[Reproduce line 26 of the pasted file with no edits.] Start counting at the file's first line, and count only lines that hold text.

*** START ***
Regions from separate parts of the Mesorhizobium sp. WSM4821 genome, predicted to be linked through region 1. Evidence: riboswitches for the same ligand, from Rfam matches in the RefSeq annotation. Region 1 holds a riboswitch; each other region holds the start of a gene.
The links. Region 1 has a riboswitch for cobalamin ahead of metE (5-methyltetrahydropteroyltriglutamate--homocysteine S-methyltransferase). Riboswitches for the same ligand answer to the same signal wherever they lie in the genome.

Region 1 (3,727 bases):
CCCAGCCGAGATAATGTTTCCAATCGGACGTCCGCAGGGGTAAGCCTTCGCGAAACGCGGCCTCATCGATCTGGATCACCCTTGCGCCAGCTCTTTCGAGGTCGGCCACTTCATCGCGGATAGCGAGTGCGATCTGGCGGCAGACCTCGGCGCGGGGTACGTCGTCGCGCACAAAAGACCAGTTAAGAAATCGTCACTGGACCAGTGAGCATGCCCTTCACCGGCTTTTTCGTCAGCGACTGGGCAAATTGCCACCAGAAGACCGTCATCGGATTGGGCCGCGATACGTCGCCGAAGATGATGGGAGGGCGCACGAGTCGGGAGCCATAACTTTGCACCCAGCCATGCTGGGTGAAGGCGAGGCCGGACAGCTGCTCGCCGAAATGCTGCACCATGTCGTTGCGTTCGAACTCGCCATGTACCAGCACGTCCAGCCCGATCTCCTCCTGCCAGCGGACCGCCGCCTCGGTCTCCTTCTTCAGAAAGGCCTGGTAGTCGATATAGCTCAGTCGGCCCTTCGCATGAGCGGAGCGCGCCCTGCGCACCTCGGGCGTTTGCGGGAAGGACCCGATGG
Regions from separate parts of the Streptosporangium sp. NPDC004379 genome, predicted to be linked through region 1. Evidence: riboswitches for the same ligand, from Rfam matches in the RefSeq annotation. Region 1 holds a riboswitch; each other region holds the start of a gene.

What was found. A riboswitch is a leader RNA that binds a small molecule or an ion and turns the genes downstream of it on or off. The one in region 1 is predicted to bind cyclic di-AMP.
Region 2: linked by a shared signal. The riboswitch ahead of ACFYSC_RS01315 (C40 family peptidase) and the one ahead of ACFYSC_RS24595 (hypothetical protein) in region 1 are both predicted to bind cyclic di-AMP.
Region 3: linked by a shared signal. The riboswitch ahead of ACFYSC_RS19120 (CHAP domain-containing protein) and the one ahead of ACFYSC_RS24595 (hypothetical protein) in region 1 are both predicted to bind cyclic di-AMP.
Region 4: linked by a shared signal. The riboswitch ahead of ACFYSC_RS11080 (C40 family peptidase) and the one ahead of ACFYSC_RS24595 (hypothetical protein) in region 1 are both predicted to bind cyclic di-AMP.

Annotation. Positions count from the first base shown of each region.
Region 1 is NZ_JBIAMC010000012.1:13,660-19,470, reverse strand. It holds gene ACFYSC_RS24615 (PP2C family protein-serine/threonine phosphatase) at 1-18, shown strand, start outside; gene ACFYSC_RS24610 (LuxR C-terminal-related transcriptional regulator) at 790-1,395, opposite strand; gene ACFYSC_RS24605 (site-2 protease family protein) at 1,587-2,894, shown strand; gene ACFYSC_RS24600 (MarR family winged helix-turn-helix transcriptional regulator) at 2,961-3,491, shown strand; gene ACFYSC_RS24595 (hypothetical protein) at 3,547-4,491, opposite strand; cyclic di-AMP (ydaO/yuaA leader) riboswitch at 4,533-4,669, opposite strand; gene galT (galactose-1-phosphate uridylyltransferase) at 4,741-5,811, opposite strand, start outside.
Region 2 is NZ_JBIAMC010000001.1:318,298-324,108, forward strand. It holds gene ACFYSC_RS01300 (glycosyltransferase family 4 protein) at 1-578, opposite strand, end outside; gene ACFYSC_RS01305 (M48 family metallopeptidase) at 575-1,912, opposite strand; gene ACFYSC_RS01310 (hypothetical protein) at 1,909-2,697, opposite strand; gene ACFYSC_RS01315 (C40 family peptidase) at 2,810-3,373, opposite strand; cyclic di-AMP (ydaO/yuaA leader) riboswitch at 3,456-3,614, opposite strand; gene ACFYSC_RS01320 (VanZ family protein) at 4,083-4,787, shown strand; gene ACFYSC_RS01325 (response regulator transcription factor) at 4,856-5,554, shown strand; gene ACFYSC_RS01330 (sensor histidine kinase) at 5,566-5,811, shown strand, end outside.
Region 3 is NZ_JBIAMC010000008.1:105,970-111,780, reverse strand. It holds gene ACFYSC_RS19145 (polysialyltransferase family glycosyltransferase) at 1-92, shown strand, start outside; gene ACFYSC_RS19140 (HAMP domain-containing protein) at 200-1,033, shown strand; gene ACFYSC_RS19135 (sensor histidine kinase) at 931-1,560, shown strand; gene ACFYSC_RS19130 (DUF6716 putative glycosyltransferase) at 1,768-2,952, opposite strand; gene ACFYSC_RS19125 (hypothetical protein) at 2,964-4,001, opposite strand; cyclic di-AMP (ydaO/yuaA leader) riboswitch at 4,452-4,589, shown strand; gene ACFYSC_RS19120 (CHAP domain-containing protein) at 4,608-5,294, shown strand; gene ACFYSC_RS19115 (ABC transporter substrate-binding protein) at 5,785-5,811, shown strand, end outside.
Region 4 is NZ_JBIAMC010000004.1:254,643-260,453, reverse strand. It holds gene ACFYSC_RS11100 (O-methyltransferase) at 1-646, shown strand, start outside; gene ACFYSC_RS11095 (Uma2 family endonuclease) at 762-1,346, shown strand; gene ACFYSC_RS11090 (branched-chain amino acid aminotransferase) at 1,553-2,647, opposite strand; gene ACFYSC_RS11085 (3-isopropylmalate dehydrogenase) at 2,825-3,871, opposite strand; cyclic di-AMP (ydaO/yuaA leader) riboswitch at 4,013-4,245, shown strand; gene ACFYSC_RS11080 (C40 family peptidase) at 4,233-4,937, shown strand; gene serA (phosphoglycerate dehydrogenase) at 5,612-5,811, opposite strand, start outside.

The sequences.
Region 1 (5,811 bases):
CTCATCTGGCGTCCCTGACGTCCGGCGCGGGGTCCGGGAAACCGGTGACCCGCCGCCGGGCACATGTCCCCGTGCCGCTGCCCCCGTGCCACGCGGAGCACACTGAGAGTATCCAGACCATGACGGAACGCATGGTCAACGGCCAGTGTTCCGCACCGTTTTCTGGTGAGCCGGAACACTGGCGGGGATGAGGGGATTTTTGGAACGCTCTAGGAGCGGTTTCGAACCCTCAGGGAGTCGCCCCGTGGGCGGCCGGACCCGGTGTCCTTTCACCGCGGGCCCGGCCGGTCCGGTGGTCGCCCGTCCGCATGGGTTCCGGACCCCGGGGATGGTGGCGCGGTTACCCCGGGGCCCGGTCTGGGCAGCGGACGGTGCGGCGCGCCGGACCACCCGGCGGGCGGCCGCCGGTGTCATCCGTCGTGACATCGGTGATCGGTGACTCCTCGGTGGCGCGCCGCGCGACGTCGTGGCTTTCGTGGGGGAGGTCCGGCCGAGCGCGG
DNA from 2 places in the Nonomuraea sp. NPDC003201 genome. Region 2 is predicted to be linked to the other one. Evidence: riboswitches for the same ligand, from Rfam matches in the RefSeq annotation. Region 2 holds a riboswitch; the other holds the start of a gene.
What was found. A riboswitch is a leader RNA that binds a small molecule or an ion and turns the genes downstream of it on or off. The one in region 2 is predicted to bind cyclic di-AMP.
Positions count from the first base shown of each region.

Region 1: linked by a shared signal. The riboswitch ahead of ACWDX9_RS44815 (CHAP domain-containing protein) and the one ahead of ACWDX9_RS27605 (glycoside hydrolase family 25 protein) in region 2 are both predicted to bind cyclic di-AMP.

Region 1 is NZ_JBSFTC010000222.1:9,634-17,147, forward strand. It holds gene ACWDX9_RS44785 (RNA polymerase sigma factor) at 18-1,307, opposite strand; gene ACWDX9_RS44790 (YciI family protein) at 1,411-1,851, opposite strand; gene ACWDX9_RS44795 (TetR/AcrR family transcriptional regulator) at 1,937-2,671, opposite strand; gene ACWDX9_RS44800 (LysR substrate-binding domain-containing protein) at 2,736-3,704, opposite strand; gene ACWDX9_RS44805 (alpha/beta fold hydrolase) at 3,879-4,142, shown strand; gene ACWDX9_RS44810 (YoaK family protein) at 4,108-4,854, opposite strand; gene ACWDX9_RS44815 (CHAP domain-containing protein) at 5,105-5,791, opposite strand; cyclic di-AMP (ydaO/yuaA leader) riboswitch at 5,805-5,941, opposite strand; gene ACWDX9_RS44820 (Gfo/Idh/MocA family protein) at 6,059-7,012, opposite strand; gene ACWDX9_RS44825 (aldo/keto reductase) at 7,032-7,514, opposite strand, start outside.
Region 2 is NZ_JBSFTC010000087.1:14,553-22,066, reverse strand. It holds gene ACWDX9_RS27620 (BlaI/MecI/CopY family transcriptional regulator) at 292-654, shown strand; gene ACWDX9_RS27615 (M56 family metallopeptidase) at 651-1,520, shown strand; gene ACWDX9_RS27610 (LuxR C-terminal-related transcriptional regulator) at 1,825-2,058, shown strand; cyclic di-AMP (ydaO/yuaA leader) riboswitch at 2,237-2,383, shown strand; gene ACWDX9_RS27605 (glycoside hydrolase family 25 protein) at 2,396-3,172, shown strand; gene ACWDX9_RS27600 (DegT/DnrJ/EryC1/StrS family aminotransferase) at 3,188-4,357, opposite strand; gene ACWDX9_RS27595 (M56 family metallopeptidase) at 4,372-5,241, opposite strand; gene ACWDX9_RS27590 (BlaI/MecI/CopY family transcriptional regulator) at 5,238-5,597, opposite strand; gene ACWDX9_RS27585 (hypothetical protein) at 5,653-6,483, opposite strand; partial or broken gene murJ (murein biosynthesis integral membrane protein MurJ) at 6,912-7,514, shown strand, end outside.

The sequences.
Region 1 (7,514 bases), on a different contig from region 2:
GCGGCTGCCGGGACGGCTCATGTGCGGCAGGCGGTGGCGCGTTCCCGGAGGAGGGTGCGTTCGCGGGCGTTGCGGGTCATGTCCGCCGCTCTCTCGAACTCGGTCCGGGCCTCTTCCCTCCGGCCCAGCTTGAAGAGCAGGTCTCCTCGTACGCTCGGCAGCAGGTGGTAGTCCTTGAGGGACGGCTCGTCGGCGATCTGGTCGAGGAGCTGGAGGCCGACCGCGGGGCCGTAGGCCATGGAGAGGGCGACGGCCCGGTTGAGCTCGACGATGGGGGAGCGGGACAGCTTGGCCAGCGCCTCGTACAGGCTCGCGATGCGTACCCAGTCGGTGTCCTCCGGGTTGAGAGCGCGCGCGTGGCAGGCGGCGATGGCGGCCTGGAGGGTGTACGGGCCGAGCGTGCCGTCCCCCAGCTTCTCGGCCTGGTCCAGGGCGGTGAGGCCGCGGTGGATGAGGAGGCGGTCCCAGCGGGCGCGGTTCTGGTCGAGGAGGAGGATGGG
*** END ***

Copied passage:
GCGGCTGCCGGGACGGCTCATGTGCGGCAGGCGGTGGCGCGTTCCCGGAGGAGGGTGCGTTCGCGGGCGTTGCGGGTCATGTCCGCCGCTCTCTCGAACTCGGTCCGGGCCTCTTCCCTCCGGCCCAGCTTGAAGAGCAGGTCTCCTCGTACGCTCGGCAGCAGGTGGTAGTCCTTGAGGGACGGCTCGTCGGCGATCTGGTCGAGGAGCTGGAGGCCGACCGCGGGGCCGTAGGCCATGGAGAGGGCGACGGCCCGGTTGAGCTCGACGATGGGGGAGCGGGACAGCTTGGCCAGCGCCTCGTACAGGCTCGCGATGCGTACCCAGTCGGTGTCCTCCGGGTTGAGAGCGCGCGCGTGGCAGGCGGCGATGGCGGCCTGGAGGGTGTACGGGCCGAGCGTGCCGTCCCCCAGCTTCTCGGCCTGGTCCAGGGCGGTGAGGCCGCGGTGGATGAGGAGGCGGTCCCAGCGGGCGCGGTTCTGGTCGAGGAGGAGGATGGG